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BEMIDJI -- Production crews with "Nick News," the longest-running kids' news show in TV history, recently spent time filming and interviewing students at TrekNorth Junior & Senior High School in Bemidji. "Nick News" sought out TrekNorth in the spring as a potential candidate for a segment titled "Old School, New School," and was eventually chosen for inclusion. "Nick News" is produced by Lucky Duck Productions and airs on Nickelodeon. The segment will air in December and highlight three progressive schools in the nation with the others being located Colorado and California.
BEMIDJI -- It can be the difference between a lumpectomy or mastectomy. For one patient, it meant not only removing one breast, but two -- and also removing her ovaries and fallopian tubes at the same time. The role genetics plays in cancer -- and one's overall health -- is continually becoming more defined, and Sanford Bemidji now has a professional on staff to help guide patients through the details of their genetic makeup. "I want to be thought of as the community genetic counselor, I want to be there for whoever needs help with genetics," said Jennifer Leonhard, who in June joined Sanf
BEMIDJI -- What's wrong with moving eighth-graders into Bemidji High School? This was one of the questions asked of Bemidji Area Schools Superintendent Jim Hess Wednesday night during a public...
BEMIDJI -- A group of Northern Elementary third-graders huddled around their lunch trays, comparing the fresh foods they'd chosen to accompany their spaghetti. Avery Anderson and Mason Graves agreed the strawberries were their favorite. "I like my salad," said Andre Maruska. "Yeah, they always have salad and they always have carrots," said Diane Olson. But in addition to the mainstay salad and carrots, a variety of other fresh fruits and vegetables also are offered each day. On Tuesday, other choices included strawberries, melon, bell peppers and tomatoes.
BEMIDJI -- Amy Grant wasn't sure she'd ever make another studio album. But then she signed with a new record company. It was a "catalog deal," so she was expected to release collections of her established hits, mixing in a new song or two. "Creativity is a funny thing, you can't really force it," Grant told the Pioneer by phone last week. "You have to have a certain amount of wind in your sails." As she went through her old material, Grant reconnected with her past. "I just got my creative juices flowing," she said.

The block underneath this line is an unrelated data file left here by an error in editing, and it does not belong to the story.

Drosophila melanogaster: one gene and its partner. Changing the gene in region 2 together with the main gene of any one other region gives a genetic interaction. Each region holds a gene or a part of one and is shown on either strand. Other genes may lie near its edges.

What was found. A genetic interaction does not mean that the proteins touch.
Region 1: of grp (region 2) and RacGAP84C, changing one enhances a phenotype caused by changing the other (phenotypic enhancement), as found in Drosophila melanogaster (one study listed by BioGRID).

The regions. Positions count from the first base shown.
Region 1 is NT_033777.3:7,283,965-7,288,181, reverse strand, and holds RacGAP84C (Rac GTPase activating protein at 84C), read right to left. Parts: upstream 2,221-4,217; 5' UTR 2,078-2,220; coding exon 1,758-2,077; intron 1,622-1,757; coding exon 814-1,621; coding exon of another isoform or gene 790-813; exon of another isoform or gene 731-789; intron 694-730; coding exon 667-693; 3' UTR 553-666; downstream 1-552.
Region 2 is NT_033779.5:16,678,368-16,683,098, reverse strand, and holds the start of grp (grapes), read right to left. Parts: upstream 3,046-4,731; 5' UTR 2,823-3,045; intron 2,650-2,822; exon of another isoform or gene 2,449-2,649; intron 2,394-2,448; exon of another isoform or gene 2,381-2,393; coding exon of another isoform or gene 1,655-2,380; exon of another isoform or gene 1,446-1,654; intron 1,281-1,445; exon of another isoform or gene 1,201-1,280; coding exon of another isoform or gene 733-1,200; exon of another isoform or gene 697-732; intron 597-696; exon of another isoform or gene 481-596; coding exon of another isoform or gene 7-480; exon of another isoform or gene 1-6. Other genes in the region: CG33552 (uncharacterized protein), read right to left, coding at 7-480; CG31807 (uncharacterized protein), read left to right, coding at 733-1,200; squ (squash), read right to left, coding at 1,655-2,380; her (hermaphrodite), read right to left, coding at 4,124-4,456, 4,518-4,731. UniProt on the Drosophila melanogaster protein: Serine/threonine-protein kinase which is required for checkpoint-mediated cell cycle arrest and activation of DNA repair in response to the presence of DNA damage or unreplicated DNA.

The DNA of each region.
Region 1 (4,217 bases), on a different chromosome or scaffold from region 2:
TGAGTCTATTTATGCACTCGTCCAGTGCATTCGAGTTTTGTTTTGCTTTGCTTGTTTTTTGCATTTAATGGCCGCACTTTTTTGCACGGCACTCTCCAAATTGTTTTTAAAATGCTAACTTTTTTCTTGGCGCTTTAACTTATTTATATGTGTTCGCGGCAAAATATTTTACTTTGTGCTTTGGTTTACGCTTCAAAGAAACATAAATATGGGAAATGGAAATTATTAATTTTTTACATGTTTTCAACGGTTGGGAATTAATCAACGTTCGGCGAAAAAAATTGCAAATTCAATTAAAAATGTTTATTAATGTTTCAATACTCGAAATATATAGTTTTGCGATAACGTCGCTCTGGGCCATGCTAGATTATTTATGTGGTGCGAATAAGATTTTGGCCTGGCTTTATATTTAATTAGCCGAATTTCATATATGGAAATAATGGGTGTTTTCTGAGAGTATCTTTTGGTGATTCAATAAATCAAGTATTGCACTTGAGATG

BEMIDJI -- Several regional businesses will take part in the Statewide Tour of Manufacturing next week as businesses open their doors to showcase modern manufacturing and products made in Minnesota, including snowmobiles, airplane parts, military technology, baseball bats, wooden toys and medical devices. Manufacturing is the backbone of Minnesota's economy.
BEMIDJI -- After 15 years, the BSU Homecoming parade is returning to downtown Bemidji. "We wanted to bring the community, campus and alumni closer together," said Rob Bollinger, executive director of university advancement with the BSU Foundation. After Homecoming last fall, the university convened a committee to generate ideas to increase community involvement -- to go beyond alumni excitement -- for Homecoming, events. The idea of bringing back the parade came pretty quickly, Bollinger said. There now are more than 60 entrants registered for the parade, which will begin at 10 a.m.
BEMIDJI -- If you visit a local clinic, chances are good at least one of your health care providers was at one time a local nursing student. "It's important for all of us to take care of our students because they take care of us," said Jeanine Gangeness, dean of the Bemidji School of Nursing. "When I go in for any procedure, my nurses are my students. They're my alums.
BEMIDJI -- The two candidates seeking to represent District 5A in the Minnesota House fielded a dozen questions from the media Monday evening during their first debate of the election season. Democratic incumbent John Persell and GOP challenger Phillip Nelson made their pitches to the electorate in an hourlong debate that was aired live on Lakeland Public Television. Persell is seeking his fourth term in the House.
BEMIDJI -- Dr. Richard Stennes, a local emergency room doctor, recently sat beside his friend and colleague, an ER doctor himself, the first to be elected president of the American Medical Association. "This was unthinkable back in '71," Stennes said. In those days, he explained, there was no emergency medicine specialty. ER doctors could have been dermatologists, pediatricians, whoever was available to fill the shift.